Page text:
You have a busy summer ahead? Northern Alberta’s historic sites and museums are ready for you to come and play! While you’re at it, you’ll learn about bugs, machines, fur-traders and even a tragic battle. Take your pick – or even better, pick up the Experience Alberta’s History Pass. It is just $75 for the whole family to enjoy a year of Alberta’s past.
St. Albert’s Father Lacombe Chapel, once a bustling gathering place for Aboriginal people and French-speaking Oblate priests, Grey Nuns and Métis, is Alberta’s oldest building. Join your costumed guide for a tour of the building, grounds and neighbouring cemetery.
One of Alberta’s and Canada’s most significant heritage places, Frog Lake Historic Site commemorates the events of April 2, 1885, when First Nations’ dissatisfaction with federal government policies erupted in violence. Visitors can walk along an interpretive trail with tri-lingual signage that places April 2, 1885 within its historic context.
Tour the archaeological site and interpretive centre at Elk Point’s Fort George and Buckingham House, where two competing fur trading posts once stood. A fur-clad voyageur will teach you traditional ways to make a fire, where you’ll gather to hear his adventures. By the end of your day, you’ll know all about how settlers and Aboriginal people lived and worked together.
Historic Dunvegan just south of Fairview, was a 19th century fur-trade post and mission. Join your costumed guide to explore the rectory, exquisitely painted church and Factor’s family home, and trace the footsteps of the trappers, traders, missionaries and Aboriginal people who lived there.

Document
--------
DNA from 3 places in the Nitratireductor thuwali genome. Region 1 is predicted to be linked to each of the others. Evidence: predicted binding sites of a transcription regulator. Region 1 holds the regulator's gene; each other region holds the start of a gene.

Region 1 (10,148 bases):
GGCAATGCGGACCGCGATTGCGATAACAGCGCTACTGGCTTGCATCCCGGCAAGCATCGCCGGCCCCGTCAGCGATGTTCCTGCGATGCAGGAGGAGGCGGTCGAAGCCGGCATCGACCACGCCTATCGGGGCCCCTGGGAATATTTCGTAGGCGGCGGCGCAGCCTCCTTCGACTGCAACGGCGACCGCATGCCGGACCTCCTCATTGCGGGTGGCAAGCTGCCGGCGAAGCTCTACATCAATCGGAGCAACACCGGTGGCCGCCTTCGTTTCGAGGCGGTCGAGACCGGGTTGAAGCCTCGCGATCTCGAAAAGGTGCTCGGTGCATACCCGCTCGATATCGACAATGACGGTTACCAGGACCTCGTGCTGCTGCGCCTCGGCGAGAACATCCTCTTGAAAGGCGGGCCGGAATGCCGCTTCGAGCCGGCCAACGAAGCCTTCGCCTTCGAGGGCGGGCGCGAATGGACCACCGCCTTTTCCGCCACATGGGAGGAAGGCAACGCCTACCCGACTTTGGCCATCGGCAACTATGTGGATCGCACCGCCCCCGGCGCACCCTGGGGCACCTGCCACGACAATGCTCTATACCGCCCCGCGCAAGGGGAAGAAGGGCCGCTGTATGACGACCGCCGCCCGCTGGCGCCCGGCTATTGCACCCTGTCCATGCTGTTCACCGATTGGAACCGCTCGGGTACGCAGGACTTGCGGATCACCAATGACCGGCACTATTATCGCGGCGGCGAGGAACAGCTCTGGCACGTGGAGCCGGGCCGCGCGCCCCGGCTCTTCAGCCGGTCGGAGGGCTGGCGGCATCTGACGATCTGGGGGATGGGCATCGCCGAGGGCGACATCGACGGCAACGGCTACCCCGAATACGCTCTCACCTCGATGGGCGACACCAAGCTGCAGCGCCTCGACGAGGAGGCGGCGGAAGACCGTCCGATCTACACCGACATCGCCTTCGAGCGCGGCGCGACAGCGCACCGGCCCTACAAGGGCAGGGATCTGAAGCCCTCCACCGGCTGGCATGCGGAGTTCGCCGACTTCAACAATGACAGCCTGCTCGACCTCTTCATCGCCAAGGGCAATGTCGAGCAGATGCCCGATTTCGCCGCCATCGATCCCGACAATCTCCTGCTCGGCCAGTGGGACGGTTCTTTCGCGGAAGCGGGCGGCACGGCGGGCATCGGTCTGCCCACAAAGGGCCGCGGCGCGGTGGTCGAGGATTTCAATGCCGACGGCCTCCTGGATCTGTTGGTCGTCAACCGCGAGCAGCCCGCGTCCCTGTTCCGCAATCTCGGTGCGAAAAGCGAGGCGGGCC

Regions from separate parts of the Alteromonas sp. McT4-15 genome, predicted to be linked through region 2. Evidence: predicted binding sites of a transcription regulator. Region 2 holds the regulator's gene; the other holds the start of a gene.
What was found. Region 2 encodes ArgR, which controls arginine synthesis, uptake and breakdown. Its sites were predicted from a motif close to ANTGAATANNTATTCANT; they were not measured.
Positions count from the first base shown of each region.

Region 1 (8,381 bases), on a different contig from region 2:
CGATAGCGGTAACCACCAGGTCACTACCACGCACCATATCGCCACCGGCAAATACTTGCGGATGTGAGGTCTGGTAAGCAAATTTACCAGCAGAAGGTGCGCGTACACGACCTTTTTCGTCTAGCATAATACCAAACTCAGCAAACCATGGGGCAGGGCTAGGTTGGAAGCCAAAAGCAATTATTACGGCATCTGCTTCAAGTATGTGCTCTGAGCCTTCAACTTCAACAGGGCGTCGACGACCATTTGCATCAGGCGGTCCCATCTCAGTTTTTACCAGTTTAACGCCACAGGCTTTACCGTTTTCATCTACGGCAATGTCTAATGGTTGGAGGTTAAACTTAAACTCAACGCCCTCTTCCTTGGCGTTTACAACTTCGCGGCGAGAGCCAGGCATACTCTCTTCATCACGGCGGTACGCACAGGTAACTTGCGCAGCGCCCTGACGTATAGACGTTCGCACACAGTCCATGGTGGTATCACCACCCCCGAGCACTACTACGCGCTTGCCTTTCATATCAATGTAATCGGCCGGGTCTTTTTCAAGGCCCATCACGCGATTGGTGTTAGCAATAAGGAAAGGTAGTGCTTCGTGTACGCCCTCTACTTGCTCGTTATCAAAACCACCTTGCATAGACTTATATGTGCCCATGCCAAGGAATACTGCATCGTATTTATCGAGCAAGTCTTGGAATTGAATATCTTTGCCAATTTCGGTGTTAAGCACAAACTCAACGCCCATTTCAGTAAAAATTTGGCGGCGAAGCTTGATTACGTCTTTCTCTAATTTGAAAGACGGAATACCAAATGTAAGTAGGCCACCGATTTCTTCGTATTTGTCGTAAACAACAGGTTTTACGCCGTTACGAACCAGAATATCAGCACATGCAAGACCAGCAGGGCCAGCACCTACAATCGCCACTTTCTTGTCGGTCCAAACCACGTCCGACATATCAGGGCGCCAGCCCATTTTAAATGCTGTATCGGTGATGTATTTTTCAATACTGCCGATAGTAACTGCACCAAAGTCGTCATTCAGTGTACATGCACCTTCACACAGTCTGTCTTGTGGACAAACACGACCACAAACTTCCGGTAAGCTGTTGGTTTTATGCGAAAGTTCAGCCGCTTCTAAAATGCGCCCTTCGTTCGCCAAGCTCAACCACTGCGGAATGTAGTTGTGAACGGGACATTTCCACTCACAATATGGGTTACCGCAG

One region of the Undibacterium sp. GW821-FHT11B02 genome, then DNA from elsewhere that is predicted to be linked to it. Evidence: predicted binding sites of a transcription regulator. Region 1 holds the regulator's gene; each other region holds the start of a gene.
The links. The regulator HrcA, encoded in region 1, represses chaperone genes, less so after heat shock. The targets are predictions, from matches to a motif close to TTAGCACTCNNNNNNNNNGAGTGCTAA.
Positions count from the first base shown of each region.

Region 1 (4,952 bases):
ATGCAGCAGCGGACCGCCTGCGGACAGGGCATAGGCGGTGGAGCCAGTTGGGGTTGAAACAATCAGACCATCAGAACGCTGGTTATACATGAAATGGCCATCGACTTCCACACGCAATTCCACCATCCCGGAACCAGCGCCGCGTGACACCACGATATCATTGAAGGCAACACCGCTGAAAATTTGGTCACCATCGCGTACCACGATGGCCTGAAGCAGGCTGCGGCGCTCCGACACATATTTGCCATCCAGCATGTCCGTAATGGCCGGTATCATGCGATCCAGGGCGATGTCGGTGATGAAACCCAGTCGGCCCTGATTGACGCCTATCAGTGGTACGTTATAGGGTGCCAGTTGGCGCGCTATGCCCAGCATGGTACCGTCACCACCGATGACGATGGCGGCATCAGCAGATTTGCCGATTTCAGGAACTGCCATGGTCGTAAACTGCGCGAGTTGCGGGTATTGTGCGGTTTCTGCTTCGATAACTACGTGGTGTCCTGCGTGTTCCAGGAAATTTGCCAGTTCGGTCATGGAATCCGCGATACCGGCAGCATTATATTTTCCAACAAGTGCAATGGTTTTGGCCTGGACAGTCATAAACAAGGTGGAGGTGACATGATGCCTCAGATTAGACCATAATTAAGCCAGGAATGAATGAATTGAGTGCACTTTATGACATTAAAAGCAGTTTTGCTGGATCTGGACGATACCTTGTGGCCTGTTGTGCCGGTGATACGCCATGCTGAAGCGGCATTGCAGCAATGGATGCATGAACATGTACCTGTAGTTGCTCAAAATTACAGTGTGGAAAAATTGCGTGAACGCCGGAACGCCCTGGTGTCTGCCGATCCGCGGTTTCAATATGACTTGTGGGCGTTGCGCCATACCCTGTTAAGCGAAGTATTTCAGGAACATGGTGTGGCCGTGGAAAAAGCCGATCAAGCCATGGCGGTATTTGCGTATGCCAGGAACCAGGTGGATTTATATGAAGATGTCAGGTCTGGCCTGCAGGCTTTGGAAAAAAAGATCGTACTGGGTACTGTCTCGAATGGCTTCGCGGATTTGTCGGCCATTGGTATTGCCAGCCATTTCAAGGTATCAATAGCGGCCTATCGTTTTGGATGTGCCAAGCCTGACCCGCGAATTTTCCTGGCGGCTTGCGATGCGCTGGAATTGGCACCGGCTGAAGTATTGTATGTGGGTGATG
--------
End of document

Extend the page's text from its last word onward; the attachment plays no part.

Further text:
Jump as high as you can and you still won’t reach the top of the 150-tonne heavy hauler at the Oil Sands Discovery Centre in Fort McMurray. Big as it is, it pales beside Cyrus, the 850-tonne bucketwheel excavator in the industrial artifact garden outside! While you spend the day playing, you’ll learn a tonne about one of Alberta’s most significant industries.
Know someone who loves machines? Step on the gas and visit the Reynolds-Alberta Museum in Wetaskiwin. Vintage cars, motorcycles, planes, tractors – if you’ve ridden it or dreamed of riding it, they have one here. Tour a 1911 factory and 1920s grain elevator, watch a movie in the 1950s drive-in and check out gigantic early tractors, called Dinosaurs of the Field.
You’ll want a whole day to explore Edmonton’s Royal Alberta Museum. Meet beetles and centipedes in the Bug Room, huddle inside a full-sized tipi and visit the Wild Alberta Gallery to discover what lives in a wetland, a mountain cave and even a tiny drop of water or learn about man’s best friend in the “Wolf to Woof” exhibit.
Bring your mom to Rutherford House in Edmonton. Tour the historical gardens and elegant home of Alberta’s first premier then visit the Arbour Restaurant for an oh-so-refined high tea with scones and raspberry butter.
Kids who love to run will love the Ukrainian Cultural Heritage Village, east of Edmonton. This award-winning open-air museum has over 30 restored buildings, including a sod house, one-room school, blacksmith shop and three amazing churches. If the kids still have energy to burn, play some horseshoes, make crafts or take in a historical demonstration.
The past echoes gently at Victoria Settlement, celebrating its 150th anniversary this year. Discover this enchanting site near Smoky Lake, on the banks of the North Saskatchewan River. Learn the simple joys of old-fashioned games, and join a costumed guide for a tour of the church and 1864 clerk’s quarters.
Don’t forget about all the exciting Provincial Historic Sites, Museums and Interpretive Centres located in southern Alberta!
Search the Alberta Register of Historic Places to learn more about the above Provincial Historic Sites, which are also formally protected as Provincial Historic Resources.
2 thoughts on “Bugs, Machines and Fur-Traders: Experience Northern Alberta’s History”
I commend you on running this informational program. It is important to preserve the knowledge.